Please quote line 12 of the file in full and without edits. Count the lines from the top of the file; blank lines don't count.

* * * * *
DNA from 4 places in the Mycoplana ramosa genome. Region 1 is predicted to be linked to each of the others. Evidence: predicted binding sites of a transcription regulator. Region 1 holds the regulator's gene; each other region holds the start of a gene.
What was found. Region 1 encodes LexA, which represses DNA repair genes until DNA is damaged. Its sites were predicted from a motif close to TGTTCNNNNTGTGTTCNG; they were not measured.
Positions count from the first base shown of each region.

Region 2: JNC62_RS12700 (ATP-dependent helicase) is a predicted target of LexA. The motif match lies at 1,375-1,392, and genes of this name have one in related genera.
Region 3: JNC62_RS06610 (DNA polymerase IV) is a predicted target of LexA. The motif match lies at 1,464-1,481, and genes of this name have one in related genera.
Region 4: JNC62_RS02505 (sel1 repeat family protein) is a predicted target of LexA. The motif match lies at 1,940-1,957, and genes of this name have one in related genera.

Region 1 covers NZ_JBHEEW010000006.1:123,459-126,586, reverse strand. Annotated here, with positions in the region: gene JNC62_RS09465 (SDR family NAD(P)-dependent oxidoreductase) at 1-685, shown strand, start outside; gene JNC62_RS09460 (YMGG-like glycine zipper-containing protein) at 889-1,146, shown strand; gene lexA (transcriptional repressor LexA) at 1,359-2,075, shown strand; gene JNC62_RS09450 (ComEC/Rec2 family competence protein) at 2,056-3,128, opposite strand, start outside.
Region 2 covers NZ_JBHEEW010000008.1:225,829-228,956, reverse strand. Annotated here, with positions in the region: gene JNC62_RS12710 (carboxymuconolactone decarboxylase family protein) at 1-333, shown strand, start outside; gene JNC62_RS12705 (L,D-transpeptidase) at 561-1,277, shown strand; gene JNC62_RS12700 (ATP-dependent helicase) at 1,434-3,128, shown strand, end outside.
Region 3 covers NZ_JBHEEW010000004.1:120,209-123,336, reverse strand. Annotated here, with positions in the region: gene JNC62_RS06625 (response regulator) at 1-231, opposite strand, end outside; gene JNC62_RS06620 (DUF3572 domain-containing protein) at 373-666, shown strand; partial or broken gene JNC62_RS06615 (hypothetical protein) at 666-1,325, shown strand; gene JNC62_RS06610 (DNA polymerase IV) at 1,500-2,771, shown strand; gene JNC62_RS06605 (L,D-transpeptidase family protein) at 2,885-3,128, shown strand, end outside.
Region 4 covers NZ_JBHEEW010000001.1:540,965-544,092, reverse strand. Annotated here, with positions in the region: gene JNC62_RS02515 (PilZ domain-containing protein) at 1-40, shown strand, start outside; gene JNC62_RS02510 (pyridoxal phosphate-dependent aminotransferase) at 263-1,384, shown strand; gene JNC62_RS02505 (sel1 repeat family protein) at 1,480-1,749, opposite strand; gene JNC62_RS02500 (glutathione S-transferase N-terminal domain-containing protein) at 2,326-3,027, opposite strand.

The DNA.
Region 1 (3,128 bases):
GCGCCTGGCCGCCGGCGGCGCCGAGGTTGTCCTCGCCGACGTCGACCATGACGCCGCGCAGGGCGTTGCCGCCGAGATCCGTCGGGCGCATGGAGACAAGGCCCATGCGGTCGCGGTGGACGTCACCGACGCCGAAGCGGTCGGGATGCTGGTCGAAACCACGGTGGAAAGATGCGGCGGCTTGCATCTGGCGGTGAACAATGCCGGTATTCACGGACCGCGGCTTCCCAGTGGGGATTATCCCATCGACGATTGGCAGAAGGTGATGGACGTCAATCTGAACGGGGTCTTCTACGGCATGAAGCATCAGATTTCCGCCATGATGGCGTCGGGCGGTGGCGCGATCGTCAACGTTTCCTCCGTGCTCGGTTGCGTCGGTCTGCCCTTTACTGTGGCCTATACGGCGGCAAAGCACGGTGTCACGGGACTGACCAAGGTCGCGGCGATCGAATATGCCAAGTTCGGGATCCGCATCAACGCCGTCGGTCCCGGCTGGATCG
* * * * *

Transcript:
Region 1 (3,128 bases):